Kerry Tapped to lead State Department

President Obama on Friday announced he’s nominating Sen. John Kerry (D-Mass.) to be State Secretary during Obama’s second term. Kerry would replace Hillary Clinton, who plans to step down in January after four years in the post. “In a sense,...

C-5A Retirements OK, but with Caveats

The Air Force may go ahead and retire its remaining C-5A transports—leaving the service with a planned fleet of 275 strategic airlifters—but only after the Pentagon completes its ongoing mobility capabilities assessment, decided Congressional overseers of defense policy. Further, the Air Force must preserve these C-5As "in flyable condition" once out of service and not use them to supply parts to other aircraft as long as the total number of strategic airlifters in the operational fleet is less than 301 tails, according to the language in the Fiscal 2013 defense authorization conference report. Only the Defense Secretary may authorize the Air Force to cannibalize these C-5As for parts, states the report, which House and Senate defense authorizers released on Dec. 18. The lawmakers also want the Defense Secretary to maintain a strategic airlift fleet of "not less than 275 aircraft," states the report. The Air Force leadership proposed retiring the service's 27 remaining C-27As in the service's Fiscal 2013 budget proposal. That would leave 223 C-17s and 52 newly upgraded C-5Ms for strategic airlift, which the leadership maintains is sufficient to satisfy the demand. The House on Dec. 20 approved the conference version of the defense authorization bill by a vote of 315 to 107. The Senate must approve it before it goes to President Obama for his signature. (Conference report full text; caution, extremely large file.) (For more background, read Mobility Maturation from Air Force Magazine's June 2012 issue.)

Panetta Clarifies Sequestration’s Immediate Implications

Defense Secretary Leon Panetta told senior defense leadership on Thursday that he doesn't expect the Pentagon's day-to-day operations to change dramatically on Jan. 2, or immediately thereafter, should budget sequestration take effect. (Unlike Congress acts to prevent it, sequestration automatically kicks in on that day.) That's because while sequestration would bring down the Defense Department's budget for the remainder of Fiscal 2013, there would still be funds available and "it would not necessarily require immediate reductions in spending," wrote Panetta in his Dec. 20 memo. This situation is different from scenarios in past years when threats of government shutdown loomed due to a lapse in appropriations, he said. Because of this, Panetta said the Pentagon "will not be executing any immediate civilian personnel actions, such as furloughs." However, having to operate under reduced funding levels for an extended period might force the Pentagon "to consider furloughs or other actions in the future," but only after officials examine other options to reduce costs, he stated. Sequestration, included in last year's Budget Control Act, entails significant across-the-board spending cuts to all Pentagon accounts except for those exempted, like military personnel. (See also Getting Ready.)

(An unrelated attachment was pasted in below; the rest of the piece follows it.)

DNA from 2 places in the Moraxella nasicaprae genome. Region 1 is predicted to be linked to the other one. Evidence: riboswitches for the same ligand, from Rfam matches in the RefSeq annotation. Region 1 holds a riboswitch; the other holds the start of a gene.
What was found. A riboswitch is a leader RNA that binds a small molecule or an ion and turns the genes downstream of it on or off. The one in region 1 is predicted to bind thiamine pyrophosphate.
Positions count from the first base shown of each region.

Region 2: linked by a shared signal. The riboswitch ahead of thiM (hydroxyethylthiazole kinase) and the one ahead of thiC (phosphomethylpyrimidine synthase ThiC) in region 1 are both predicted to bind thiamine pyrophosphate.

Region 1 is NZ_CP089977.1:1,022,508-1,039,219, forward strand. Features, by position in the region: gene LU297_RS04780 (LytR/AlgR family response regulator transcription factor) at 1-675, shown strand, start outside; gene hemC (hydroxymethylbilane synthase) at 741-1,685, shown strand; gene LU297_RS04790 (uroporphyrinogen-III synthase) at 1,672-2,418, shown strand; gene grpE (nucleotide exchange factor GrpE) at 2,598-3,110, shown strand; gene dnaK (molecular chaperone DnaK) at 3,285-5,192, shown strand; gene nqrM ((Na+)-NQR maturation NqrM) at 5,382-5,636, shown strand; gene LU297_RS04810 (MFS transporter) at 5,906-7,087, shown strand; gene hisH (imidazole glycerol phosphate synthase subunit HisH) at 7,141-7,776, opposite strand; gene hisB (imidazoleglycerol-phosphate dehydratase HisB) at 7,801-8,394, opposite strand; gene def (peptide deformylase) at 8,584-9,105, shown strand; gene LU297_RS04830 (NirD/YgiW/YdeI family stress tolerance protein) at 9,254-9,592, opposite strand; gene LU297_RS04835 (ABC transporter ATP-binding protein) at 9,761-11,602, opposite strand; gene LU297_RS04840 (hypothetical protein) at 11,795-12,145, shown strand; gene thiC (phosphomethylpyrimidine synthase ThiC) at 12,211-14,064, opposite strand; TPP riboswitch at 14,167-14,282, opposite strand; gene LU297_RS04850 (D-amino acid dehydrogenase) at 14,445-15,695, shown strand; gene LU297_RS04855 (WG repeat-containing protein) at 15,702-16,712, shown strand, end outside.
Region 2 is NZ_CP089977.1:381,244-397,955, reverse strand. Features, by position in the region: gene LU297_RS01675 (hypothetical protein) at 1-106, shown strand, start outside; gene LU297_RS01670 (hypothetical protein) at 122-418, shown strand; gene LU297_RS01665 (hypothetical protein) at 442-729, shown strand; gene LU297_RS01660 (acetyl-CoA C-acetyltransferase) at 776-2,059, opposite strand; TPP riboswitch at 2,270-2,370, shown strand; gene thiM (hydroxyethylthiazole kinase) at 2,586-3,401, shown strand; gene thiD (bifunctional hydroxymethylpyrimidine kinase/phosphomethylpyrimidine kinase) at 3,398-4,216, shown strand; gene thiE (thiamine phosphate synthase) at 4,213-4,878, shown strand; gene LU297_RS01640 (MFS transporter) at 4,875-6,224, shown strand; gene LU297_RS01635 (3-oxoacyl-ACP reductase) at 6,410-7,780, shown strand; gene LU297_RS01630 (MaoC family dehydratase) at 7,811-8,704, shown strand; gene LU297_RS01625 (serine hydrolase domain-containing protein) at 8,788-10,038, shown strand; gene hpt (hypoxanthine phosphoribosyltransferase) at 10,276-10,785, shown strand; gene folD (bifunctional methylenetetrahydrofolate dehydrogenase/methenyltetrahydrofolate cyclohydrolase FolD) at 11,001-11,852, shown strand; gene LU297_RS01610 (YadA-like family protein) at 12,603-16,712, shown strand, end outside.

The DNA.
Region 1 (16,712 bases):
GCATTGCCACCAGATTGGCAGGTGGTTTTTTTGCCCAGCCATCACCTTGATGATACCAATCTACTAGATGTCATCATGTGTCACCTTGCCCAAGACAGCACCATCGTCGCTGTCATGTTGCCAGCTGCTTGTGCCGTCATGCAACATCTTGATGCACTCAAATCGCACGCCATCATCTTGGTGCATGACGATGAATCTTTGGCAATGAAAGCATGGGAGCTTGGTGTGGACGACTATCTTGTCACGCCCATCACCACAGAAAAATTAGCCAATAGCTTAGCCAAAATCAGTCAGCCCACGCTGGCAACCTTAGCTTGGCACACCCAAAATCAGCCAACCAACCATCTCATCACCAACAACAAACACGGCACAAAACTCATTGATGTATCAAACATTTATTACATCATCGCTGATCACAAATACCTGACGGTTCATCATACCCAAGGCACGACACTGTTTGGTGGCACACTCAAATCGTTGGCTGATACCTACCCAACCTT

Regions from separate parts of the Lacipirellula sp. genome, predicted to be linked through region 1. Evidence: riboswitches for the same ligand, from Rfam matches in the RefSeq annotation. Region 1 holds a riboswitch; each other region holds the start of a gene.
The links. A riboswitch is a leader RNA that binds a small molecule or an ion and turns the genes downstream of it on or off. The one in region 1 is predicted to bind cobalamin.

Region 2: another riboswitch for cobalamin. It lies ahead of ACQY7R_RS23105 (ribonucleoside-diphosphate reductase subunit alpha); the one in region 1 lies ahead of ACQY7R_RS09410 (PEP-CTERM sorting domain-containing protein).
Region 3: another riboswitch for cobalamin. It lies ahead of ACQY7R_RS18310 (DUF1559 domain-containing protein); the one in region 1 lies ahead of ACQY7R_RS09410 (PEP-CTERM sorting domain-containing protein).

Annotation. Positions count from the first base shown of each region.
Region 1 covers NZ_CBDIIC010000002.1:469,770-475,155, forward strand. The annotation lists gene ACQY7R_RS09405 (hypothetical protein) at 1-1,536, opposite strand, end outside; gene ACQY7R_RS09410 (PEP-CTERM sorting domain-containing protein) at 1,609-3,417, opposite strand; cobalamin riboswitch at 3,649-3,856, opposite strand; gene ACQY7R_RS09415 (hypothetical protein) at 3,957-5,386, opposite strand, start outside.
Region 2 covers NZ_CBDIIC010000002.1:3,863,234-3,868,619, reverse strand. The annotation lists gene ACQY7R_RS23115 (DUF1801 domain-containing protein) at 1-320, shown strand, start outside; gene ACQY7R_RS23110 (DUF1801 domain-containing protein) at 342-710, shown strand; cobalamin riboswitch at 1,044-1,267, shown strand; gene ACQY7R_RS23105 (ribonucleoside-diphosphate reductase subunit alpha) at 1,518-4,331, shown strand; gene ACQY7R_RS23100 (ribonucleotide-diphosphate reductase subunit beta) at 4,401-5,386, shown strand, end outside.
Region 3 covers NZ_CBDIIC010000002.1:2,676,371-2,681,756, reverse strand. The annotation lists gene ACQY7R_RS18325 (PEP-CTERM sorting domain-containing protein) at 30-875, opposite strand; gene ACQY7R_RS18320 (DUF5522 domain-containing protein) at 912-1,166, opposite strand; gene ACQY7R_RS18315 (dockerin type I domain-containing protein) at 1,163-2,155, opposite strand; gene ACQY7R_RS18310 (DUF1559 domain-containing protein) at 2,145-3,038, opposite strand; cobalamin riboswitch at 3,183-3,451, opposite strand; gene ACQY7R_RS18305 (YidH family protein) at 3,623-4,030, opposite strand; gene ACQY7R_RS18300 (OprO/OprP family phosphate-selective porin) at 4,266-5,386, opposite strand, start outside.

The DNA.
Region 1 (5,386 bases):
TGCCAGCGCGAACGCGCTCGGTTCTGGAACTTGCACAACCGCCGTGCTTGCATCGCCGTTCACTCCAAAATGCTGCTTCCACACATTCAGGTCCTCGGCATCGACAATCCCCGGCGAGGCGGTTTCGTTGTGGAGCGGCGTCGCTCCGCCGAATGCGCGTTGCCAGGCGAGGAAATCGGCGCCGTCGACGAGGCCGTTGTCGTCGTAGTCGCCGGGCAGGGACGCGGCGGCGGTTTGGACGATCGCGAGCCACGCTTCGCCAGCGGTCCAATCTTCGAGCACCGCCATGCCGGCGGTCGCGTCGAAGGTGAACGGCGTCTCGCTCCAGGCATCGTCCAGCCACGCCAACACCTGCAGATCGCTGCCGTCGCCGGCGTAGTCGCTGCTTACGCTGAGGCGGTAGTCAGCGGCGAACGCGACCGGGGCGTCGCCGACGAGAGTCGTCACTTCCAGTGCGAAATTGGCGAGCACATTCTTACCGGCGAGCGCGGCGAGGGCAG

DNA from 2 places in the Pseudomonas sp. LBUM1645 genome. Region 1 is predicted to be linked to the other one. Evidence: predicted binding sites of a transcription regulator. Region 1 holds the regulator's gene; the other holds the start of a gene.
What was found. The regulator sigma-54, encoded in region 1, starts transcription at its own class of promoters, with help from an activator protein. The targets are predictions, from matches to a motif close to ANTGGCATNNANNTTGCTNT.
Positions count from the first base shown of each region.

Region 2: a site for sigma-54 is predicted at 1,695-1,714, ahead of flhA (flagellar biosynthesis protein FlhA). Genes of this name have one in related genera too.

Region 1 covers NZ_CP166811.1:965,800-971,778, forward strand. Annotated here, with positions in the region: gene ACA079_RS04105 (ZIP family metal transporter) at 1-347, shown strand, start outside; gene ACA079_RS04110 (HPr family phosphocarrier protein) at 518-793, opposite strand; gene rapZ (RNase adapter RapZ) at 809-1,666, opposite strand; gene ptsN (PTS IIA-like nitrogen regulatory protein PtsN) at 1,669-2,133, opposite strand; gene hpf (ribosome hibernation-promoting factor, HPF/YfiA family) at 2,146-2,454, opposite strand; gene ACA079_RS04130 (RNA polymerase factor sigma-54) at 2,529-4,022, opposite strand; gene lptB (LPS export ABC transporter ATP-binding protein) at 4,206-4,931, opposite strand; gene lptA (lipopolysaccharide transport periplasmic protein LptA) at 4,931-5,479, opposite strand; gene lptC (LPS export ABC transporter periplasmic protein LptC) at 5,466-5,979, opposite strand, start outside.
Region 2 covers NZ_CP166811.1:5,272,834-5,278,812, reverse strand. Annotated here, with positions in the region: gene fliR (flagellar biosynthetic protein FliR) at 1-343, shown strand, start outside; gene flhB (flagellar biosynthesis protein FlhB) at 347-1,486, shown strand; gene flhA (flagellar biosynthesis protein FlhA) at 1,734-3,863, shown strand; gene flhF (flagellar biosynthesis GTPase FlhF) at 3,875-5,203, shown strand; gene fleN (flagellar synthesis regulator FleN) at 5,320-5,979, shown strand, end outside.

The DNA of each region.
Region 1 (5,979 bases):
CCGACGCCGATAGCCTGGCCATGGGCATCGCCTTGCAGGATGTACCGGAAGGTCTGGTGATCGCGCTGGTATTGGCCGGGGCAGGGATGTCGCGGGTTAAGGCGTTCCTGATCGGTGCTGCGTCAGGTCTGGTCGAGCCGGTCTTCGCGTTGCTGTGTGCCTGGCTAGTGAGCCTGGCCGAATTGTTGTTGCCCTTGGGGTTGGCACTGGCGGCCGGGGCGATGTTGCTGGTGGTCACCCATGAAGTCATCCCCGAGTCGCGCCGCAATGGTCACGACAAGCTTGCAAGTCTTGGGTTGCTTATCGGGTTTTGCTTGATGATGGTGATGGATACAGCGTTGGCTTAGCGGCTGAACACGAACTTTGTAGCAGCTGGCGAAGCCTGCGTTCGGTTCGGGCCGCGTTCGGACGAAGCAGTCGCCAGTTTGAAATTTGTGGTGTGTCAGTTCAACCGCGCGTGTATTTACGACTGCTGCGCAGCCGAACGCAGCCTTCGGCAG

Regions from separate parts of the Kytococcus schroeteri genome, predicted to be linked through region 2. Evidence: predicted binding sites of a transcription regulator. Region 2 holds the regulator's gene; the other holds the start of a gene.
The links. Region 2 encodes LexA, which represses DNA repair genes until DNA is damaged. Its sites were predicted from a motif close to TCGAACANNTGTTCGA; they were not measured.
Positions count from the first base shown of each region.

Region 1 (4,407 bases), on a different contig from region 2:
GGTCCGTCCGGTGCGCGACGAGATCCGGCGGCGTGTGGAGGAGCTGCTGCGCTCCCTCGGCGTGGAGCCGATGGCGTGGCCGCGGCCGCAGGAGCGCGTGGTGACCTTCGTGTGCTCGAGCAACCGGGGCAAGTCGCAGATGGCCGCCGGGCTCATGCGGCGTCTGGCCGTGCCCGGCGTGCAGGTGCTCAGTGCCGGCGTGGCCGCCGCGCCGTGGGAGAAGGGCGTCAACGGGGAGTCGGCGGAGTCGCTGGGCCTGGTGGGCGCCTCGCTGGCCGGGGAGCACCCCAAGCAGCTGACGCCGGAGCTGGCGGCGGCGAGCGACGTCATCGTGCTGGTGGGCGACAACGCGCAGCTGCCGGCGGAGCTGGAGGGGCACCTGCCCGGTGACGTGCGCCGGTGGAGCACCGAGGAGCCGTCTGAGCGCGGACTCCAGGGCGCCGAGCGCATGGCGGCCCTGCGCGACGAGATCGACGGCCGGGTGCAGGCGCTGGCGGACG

Proposed Global Hawk Block 30 Cuts Nixed

The conference report for the Fiscal 2013 defense authorization bill tosses one of the Air Force’s more prominent proposed cuts to its force structure: the retirement of the RQ-4 Global Hawk Block 30 fleet. The Senate version of the bill...

Congress Champions the Direct Approach

Lawmakers told the Air Force to maintain 40 tactical airlifters in Fiscal 2013 to meet the Army’s time-sensitive, direct-support delivery needs, according to language they included in the conference report for this fiscal year’s defense authorization bill. They also want...

Mutually Reinforcing

The White House issued the National Strategy for Information Sharing and Safeguarding to provide guidance for the responsible distribution of information to those who need it to keep the country safe, while at the same time protecting data from those wishing to do the nation harm. "While these two priorities—sharing and safeguarding—are often seen as mutually exclusive, in reality they are mutually reinforcing," stated President Obama in the foreword to the strategy, issued on Dec. 19. He added, "This strategy, therefore, emphasizes how strengthening the protection of classified and sensitive information can help to build confidence and trust so that such information can be shared with authorized users." The strategy lays out direction on developing and implementing policies, processes, standards, and technologies to promote secure and responsible information sharing. It's grounded in three principles: information is a national asset; sharing and safeguarding information requires shared risk management; and information informs decision-making. Obama said the strategy makes clear that "the individual privacy, civil rights, and civil liberties of United States persons must be—and will be—protected."

Dyess Airmen Expand Their Airdrop Training Envelope

Members of the 317th Airlift Group at Dyess AFB, Tex., successfully dropped two Joint Precision Airdrop System bundles from 15,000 feet during training earlier this month at Nellis AFB, Nev., according to group officials. This marked the highest altitude from...

Ramstein Airmen Host Nigerians

Members of the Nigerian air force’s quick response force visited Ramstein AB, Germany, earlier this month for subject-matter exchange with airmen from the 435th Contingency Response Group. “Our goal is to address their needs and concerns to improve their own...

Kunsan Welcomes New Maintenance Facility

Officials at Kunsan AB, South Korea, this week cut the ribbon on a new maintenance complex that consolidates 18 interrelated shops. “Before the new facility was completed, maintenance operations were performed out of several buildings scattered across three square miles,”...